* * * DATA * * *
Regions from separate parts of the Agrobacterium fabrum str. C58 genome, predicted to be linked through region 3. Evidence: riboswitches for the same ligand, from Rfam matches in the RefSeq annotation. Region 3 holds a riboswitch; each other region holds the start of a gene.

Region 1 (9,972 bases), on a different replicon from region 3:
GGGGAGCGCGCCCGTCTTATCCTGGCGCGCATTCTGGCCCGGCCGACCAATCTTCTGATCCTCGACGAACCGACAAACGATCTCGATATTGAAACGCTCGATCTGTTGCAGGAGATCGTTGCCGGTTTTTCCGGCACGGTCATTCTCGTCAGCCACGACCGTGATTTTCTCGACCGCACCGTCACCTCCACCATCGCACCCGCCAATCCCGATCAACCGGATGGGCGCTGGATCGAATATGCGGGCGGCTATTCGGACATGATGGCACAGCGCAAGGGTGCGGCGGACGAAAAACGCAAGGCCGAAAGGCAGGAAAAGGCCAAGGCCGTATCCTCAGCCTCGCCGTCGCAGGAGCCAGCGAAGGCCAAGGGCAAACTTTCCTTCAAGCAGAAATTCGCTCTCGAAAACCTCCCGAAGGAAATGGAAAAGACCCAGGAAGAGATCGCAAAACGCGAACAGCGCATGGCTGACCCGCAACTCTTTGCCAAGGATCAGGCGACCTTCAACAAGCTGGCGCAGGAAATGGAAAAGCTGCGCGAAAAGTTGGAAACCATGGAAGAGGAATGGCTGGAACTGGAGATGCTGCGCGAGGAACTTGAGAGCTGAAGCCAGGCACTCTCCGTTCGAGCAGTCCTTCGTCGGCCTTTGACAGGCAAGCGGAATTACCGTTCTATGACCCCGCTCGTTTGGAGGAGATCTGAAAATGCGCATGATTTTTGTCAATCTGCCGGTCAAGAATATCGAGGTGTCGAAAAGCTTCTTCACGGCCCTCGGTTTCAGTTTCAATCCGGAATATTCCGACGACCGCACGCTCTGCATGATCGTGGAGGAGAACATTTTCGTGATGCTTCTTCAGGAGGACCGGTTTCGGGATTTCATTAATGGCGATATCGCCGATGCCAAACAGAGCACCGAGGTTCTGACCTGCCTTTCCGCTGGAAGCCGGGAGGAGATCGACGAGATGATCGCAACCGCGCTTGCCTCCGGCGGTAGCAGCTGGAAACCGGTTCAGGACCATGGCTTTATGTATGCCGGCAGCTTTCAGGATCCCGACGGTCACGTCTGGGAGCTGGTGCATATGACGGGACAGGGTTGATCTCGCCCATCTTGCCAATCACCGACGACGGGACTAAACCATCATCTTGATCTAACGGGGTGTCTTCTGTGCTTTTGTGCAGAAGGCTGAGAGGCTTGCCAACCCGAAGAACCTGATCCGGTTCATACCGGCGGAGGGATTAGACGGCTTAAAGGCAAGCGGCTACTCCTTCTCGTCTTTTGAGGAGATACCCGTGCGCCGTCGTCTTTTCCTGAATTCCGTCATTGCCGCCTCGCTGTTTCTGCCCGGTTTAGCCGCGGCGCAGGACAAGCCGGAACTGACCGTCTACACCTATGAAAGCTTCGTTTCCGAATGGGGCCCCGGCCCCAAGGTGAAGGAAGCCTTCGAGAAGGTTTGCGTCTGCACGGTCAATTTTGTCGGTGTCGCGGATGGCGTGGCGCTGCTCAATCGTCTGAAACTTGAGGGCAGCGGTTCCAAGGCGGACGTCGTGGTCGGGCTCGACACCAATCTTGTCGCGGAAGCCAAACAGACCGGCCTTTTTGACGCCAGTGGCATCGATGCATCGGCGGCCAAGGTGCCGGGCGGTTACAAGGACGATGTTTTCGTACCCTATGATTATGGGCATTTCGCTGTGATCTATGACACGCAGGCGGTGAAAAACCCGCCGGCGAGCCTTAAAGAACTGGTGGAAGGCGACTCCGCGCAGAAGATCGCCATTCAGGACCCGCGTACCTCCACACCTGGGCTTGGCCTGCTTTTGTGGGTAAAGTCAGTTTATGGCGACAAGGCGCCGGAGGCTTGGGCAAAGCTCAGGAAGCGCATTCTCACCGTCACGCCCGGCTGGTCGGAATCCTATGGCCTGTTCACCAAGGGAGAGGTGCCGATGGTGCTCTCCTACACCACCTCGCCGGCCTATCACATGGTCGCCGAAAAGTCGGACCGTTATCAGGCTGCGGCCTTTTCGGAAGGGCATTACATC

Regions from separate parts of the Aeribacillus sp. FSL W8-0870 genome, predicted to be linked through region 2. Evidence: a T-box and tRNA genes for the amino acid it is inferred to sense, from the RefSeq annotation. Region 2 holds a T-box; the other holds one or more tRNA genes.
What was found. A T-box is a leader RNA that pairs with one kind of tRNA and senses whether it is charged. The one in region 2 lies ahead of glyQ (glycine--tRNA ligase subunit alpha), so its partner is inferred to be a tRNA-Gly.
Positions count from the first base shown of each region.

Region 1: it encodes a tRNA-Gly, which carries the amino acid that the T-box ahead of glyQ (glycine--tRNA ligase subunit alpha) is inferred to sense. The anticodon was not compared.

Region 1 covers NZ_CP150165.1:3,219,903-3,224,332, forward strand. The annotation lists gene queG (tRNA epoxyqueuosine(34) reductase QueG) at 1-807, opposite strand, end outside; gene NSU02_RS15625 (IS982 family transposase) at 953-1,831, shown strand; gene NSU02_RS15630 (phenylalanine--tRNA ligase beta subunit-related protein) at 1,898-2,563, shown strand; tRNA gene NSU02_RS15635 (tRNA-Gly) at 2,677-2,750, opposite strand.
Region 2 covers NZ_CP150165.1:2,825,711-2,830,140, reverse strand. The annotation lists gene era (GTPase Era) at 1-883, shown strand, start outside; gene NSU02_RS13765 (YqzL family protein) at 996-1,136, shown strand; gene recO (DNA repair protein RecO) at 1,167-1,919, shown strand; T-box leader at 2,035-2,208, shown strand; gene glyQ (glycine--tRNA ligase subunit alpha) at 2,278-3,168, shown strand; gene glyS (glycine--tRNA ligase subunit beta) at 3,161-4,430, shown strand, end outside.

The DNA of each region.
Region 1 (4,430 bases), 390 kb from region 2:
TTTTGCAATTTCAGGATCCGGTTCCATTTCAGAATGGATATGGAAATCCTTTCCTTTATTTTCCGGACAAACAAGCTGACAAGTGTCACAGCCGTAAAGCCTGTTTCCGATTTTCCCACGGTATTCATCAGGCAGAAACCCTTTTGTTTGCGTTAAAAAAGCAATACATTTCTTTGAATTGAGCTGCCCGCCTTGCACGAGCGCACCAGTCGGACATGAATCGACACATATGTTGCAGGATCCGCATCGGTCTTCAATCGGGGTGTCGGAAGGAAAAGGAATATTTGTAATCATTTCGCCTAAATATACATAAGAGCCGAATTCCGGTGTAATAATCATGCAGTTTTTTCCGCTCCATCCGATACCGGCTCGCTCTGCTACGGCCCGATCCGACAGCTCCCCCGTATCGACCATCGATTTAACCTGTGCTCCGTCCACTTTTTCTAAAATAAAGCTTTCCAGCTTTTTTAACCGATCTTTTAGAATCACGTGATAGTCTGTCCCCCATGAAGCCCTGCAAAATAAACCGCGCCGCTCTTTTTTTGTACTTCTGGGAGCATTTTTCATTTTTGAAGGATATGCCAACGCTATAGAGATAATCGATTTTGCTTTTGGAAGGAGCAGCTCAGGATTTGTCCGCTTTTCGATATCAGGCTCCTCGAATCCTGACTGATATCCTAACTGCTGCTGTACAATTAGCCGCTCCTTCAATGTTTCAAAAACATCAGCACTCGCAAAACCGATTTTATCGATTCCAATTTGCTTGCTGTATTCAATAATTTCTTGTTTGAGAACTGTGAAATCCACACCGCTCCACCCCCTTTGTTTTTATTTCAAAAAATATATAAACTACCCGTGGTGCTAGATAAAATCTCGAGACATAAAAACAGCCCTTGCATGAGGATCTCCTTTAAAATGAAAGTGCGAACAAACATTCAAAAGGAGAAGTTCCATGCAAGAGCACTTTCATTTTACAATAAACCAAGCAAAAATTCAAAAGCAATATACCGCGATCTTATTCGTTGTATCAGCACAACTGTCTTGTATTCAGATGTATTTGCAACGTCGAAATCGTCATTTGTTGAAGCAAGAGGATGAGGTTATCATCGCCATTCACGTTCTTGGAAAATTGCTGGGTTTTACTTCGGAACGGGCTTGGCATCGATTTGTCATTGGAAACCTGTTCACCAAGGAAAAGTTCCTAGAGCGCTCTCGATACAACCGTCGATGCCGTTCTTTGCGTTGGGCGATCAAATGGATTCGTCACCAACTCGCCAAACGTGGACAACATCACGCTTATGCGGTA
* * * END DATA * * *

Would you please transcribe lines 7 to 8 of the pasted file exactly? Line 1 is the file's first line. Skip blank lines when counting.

Region 1: it encodes a tRNA-Gly, which carries the amino acid that the T-box ahead of glyQ (glycine--tRNA ligase subunit alpha) is inferred to sense. The anticodon was not compared.

Region 1 covers NZ_CP150165.1:3,219,903-3,224,332, forward strand. The annotation lists gene queG (tRNA epoxyqueuosine(34) reductase QueG) at 1-807, opposite strand, end outside; gene NSU02_RS15625 (IS982 family transposase) at 953-1,831, shown strand; gene NSU02_RS15630 (phenylalanine--tRNA ligase beta subunit-related protein) at 1,898-2,563, shown strand; tRNA gene NSU02_RS15635 (tRNA-Gly) at 2,677-2,750, opposite strand.